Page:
PMG Discovers New Friedberg Variety!
Posted on 11/6/2008
Paper Money Guaranty (PMG) is thrilled to announce that it has discovered a new variety of the 1915 10 Dollar Kansas City Federal Reserve Bank Note, which has been given the Friedberg number 817b. The Friedberg number refers to Arthur L. and Ira S. Friedberg’s Paper Money of the United States, the authoritative reference of US currency. The discovery note features hand-signed signatures rather than the engraved or stamped signatures seen on previously known varieties and is graded About Uncirculated 58 EPQ. It will be included in an upcoming Heritage Auction Galleries sale.
Chad Hawk, a grader at PMG, discovered the note. Chad comments, ”This discovery is very special to me. I’ve been blessed to see some of the world’s finest notes, but this will stick with me forever.”
On its potential impact, Chad notes, ”This discovery is important because it will encourage collectors to keep looking, because discovery notes are out there, waiting to be discovered. If more notes of this type surface, we may be able to find out why they began signing and hand-stamping the signatures in the first place. As Federal Reserve Bank Notes were among the first transitions from Nationals to Federal Reserve Notes, this discovery could help us understand more about the transition from signed notes to engraved plates.”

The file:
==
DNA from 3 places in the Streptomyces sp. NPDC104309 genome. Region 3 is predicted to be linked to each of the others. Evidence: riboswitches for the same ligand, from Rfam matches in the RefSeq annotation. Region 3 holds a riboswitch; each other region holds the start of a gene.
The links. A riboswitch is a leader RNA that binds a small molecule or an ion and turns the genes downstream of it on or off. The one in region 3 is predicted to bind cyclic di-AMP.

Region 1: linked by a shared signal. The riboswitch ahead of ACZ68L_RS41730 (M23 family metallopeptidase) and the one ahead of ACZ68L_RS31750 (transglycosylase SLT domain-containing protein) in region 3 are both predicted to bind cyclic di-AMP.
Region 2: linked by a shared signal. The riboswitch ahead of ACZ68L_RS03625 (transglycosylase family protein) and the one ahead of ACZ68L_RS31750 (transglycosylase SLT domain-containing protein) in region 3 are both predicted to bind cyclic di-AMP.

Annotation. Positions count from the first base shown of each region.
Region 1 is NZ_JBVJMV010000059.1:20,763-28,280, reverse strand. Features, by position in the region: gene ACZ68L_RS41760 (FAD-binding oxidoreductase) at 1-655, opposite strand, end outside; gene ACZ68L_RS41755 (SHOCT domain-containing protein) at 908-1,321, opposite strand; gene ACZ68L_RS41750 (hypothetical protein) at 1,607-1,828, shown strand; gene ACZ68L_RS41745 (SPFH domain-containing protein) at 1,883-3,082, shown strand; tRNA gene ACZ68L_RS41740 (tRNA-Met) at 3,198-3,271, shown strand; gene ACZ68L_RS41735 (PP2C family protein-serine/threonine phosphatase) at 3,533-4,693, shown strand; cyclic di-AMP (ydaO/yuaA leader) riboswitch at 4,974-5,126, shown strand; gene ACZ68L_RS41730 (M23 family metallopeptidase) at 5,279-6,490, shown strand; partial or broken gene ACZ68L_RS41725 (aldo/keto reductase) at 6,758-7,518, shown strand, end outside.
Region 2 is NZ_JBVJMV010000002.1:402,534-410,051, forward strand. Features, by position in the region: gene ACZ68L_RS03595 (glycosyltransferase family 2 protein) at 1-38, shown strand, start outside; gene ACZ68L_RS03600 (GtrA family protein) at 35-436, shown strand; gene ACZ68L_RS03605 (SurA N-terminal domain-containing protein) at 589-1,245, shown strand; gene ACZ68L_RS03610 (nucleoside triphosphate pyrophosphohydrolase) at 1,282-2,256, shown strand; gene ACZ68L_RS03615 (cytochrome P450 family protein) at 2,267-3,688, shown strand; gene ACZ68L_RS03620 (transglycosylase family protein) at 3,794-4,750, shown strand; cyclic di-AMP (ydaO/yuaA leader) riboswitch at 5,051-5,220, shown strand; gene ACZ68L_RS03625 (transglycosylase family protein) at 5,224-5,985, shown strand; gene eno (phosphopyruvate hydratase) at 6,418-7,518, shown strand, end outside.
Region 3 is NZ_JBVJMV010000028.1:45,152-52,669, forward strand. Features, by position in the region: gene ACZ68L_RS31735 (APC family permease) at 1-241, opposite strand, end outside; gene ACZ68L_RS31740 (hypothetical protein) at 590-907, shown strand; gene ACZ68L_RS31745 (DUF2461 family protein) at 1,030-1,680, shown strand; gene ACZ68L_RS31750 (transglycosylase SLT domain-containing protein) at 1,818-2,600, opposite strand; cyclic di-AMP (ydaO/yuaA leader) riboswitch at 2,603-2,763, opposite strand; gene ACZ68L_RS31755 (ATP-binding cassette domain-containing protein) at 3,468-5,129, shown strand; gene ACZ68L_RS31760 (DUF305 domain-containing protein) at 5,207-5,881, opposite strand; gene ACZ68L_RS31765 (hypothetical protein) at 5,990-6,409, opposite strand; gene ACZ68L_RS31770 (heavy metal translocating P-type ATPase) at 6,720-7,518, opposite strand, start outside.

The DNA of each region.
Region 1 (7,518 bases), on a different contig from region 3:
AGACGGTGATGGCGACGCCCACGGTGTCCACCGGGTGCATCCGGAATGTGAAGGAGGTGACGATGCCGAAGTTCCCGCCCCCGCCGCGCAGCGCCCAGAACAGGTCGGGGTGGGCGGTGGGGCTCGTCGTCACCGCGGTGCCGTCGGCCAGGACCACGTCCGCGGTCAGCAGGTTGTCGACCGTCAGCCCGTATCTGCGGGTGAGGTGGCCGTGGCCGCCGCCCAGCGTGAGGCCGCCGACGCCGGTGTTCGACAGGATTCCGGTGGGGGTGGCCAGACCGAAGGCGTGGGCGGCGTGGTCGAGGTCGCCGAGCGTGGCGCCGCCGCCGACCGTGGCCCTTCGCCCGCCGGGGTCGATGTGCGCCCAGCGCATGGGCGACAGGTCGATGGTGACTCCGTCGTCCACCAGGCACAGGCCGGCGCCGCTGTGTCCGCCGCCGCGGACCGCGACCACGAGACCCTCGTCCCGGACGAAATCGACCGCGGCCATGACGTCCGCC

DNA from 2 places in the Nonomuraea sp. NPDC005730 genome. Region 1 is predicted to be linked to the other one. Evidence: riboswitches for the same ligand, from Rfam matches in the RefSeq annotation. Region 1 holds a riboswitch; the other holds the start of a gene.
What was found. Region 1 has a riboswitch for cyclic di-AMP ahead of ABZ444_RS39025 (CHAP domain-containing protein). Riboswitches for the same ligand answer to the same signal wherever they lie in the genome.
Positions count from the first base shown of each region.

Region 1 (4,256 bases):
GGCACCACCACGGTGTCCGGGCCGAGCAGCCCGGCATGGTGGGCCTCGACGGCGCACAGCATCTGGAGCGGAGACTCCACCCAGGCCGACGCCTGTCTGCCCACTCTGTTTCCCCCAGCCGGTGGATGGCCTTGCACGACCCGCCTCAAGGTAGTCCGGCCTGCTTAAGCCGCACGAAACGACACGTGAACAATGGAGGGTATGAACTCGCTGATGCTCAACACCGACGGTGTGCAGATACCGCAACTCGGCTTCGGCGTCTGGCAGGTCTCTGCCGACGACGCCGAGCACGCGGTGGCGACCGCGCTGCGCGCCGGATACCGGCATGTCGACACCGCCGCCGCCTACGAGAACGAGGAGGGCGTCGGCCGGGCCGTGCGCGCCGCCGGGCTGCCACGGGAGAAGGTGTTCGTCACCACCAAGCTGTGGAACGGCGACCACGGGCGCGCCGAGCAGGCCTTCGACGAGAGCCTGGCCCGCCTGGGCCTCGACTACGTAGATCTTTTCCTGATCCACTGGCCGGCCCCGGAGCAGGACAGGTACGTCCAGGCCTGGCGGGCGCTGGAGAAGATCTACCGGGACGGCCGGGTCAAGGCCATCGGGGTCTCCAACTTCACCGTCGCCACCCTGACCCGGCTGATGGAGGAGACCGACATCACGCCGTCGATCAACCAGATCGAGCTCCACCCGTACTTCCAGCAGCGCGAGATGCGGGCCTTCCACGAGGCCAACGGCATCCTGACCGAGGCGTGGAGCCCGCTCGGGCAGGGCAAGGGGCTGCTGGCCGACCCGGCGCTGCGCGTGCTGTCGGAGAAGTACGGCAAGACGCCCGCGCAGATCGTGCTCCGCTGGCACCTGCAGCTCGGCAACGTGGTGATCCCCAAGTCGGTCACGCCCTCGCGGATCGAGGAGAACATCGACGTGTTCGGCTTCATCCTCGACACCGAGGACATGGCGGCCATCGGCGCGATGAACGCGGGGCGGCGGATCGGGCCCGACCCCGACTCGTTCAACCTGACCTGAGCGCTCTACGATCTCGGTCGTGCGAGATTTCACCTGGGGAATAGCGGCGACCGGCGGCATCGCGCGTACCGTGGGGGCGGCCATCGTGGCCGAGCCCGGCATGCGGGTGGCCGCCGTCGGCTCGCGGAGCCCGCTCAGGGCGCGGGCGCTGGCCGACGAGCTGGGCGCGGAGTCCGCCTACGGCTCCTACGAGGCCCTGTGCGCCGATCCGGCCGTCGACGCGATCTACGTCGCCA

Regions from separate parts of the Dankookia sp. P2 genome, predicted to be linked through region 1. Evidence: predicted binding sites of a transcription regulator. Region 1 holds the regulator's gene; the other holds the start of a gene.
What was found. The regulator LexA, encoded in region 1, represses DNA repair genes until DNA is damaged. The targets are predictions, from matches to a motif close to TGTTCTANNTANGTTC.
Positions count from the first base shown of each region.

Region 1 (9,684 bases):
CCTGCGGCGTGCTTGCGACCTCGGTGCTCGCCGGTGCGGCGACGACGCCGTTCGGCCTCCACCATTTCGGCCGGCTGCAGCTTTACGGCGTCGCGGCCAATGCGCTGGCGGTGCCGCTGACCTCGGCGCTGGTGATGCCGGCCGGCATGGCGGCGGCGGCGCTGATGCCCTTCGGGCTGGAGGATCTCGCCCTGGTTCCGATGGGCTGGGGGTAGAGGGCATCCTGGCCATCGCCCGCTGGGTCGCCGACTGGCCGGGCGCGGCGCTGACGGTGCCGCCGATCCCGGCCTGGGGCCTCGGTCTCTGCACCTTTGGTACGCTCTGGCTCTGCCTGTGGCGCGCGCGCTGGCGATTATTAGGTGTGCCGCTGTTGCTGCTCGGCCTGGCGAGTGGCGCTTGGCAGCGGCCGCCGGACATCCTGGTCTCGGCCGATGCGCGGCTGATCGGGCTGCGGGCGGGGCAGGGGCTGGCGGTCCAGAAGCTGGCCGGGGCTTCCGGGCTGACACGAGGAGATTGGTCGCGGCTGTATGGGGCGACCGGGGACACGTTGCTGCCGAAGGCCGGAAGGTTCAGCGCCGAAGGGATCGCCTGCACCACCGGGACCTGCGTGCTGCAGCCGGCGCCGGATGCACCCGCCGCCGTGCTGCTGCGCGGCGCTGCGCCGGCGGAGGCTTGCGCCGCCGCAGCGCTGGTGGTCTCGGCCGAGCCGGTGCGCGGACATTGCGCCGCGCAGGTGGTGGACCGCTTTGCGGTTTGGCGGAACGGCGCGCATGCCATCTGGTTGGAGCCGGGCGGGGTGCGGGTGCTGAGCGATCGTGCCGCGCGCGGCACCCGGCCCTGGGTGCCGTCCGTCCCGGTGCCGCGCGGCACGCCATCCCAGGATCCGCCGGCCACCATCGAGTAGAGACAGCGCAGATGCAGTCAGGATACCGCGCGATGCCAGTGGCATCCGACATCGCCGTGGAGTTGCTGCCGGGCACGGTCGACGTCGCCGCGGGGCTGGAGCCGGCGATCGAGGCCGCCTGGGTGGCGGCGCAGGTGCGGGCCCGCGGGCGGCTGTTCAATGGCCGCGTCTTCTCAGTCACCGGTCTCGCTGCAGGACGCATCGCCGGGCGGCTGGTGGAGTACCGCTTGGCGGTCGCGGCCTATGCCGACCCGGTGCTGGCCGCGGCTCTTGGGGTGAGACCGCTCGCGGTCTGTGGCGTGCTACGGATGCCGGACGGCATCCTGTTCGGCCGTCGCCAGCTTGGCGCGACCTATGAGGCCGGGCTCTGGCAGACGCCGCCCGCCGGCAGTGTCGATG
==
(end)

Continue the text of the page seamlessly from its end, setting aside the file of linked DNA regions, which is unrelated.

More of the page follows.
Federal Reserve Bank Notes came into existence with the creation of the Federal Reserve System. Two separate issues were issued: the series of 1915 and the series of 1918, and they are avidly collected and studied. The 1915 10 Dollar Notes from the Kansas City issuing bank carried the signatures of Teehee & Burke (Register and Treasurer of the U.S.) and Cross & Miller (Cashier and Governor of the Federal Reserve Bank in Kansas City).
There was thought to be only two varieties of the note: one with the bank signatures plate engraved (Fr. 817) and another with bank signatures hand-stamped in red with Cross as ”Acting” Secretary (Fr. 817a). The discovery note carries the same signatures as both 817 and 817a, but the signatures of Cross and Miller are hand- signed. Glen Jorde, President of PMG, adds that ”This is the first time this has ever been seen on any of the 1915 Federal Reserve Bank Notes, let alone the Kansas City district. This is perhaps the most important discovery in the past 10 years in the Federal Reserve Bank Notes series.”